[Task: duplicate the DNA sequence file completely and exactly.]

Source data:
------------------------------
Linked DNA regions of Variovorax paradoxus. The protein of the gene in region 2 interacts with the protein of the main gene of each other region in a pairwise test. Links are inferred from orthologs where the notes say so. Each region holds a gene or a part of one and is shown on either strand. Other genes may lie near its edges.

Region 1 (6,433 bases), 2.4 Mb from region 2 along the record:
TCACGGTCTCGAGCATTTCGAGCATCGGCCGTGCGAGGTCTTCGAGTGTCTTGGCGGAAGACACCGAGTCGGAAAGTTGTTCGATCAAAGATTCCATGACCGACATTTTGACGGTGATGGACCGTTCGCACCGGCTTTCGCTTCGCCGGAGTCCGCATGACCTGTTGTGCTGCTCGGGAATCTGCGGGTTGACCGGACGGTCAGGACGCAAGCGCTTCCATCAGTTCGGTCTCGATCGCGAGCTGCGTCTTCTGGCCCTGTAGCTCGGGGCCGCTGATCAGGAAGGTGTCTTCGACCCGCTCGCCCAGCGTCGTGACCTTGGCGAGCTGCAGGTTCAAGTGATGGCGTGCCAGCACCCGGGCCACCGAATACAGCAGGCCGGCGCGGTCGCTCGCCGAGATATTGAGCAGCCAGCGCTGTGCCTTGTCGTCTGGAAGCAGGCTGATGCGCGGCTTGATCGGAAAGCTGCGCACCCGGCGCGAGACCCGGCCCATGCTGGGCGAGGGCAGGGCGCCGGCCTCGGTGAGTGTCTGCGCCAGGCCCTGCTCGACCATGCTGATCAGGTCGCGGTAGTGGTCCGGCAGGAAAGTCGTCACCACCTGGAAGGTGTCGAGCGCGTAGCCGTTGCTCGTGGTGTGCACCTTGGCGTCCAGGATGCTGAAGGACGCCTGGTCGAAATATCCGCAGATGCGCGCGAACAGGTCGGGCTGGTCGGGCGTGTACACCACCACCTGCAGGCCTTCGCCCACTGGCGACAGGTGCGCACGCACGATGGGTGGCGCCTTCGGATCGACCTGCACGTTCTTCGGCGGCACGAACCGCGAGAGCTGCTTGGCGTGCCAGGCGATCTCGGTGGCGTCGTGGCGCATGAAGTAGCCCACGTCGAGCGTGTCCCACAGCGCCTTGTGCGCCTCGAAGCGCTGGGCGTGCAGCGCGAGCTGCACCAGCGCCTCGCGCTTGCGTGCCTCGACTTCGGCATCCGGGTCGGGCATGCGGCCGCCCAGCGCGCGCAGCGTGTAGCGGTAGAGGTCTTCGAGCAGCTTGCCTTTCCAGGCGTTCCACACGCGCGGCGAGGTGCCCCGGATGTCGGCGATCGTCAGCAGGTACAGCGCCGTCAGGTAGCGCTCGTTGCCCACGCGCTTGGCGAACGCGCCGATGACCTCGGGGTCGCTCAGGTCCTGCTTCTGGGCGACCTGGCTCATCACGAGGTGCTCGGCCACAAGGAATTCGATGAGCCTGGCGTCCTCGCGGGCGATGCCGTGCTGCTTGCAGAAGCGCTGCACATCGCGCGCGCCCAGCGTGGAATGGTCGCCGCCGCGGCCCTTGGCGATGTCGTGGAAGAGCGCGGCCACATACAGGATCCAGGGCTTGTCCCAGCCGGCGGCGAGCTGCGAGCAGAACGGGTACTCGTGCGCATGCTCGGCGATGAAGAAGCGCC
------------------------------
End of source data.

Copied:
Linked DNA regions of Variovorax paradoxus. The protein of the gene in region 2 interacts with the protein of the main gene of each other region in a pairwise test. Links are inferred from orthologs where the notes say so. Each region holds a gene or a part of one and is shown on either strand. Other genes may lie near its edges.

Region 1 (6,433 bases), 2.4 Mb from region 2 along the record:
TCACGGTCTCGAGCATTTCGAGCATCGGCCGTGCGAGGTCTTCGAGTGTCTTGGCGGAAGACACCGAGTCGGAAAGTTGTTCGATCAAAGATTCCATGACCGACATTTTGACGGTGATGGACCGTTCGCACCGGCTTTCGCTTCGCCGGAGTCCGCATGACCTGTTGTGCTGCTCGGGAATCTGCGGGTTGACCGGACGGTCAGGACGCAAGCGCTTCCATCAGTTCGGTCTCGATCGCGAGCTGCGTCTTCTGGCCCTGTAGCTCGGGGCCGCTGATCAGGAAGGTGTCTTCGACCCGCTCGCCCAGCGTCGTGACCTTGGCGAGCTGCAGGTTCAAGTGATGGCGTGCCAGCACCCGGGCCACCGAATACAGCAGGCCGGCGCGGTCGCTCGCCGAGATATTGAGCAGCCAGCGCTGTGCCTTGTCGTCTGGAAGCAGGCTGATGCGCGGCTTGATCGGAAAGCTGCGCACCCGGCGCGAGACCCGGCCCATGCTGGGCGAGGGCAGGGCGCCGGCCTCGGTGAGTGTCTGCGCCAGGCCCTGCTCGACCATGCTGATCAGGTCGCGGTAGTGGTCCGGCAGGAAAGTCGTCACCACCTGGAAGGTGTCGAGCGCGTAGCCGTTGCTCGTGGTGTGCACCTTGGCGTCCAGGATGCTGAAGGACGCCTGGTCGAAATATCCGCAGATGCGCGCGAACAGGTCGGGCTGGTCGGGCGTGTACACCACCACCTGCAGGCCTTCGCCCACTGGCGACAGGTGCGCACGCACGATGGGTGGCGCCTTCGGATCGACCTGCACGTTCTTCGGCGGCACGAACCGCGAGAGCTGCTTGGCGTGCCAGGCGATCTCGGTGGCGTCGTGGCGCATGAAGTAGCCCACGTCGAGCGTGTCCCACAGCGCCTTGTGCGCCTCGAAGCGCTGGGCGTGCAGCGCGAGCTGCACCAGCGCCTCGCGCTTGCGTGCCTCGACTTCGGCATCCGGGTCGGGCATGCGGCCGCCCAGCGCGCGCAGCGTGTAGCGGTAGAGGTCTTCGAGCAGCTTGCCTTTCCAGGCGTTCCACACGCGCGGCGAGGTGCCCCGGATGTCGGCGATCGTCAGCAGGTACAGCGCCGTCAGGTAGCGCTCGTTGCCCACGCGCTTGGCGAACGCGCCGATGACCTCGGGGTCGCTCAGGTCCTGCTTCTGGGCGACCTGGCTCATCACGAGGTGCTCGGCCACAAGGAATTCGATGAGCCTGGCGTCCTCGCGGGCGATGCCGTGCTGCTTGCAGAAGCGCTGCACATCGCGCGCGCCCAGCGTGGAATGGTCGCCGCCGCGGCCCTTGGCGATGTCGTGGAAGAGCGCGGCCACATACAGGATCCAGGGCTTGTCCCAGCCGGCGGCGAGCTGCGAGCAGAACGGGTACTCGTGCGCATGCTCGGCGATGAAGAAGCGCC